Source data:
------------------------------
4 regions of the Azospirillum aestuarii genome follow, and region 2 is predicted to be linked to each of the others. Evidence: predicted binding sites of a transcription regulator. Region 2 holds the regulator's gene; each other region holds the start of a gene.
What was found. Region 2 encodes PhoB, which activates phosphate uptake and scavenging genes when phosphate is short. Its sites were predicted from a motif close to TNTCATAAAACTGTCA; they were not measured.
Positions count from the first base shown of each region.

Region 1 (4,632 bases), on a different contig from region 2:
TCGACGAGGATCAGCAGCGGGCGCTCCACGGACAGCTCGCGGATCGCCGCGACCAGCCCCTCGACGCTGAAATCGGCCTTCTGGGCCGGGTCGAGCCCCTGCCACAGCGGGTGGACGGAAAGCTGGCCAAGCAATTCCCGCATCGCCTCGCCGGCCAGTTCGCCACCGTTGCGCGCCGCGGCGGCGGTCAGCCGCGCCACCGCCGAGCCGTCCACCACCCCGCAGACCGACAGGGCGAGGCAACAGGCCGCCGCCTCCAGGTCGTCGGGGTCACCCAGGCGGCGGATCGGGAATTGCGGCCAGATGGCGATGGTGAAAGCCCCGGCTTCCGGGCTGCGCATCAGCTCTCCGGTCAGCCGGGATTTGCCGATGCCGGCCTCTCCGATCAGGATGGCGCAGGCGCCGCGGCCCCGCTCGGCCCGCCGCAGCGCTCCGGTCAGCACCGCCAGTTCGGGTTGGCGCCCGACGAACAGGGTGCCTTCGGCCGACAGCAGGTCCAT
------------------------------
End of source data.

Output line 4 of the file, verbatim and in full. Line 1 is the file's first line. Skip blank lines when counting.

Region 1 (4,632 bases), on a different contig from region 2: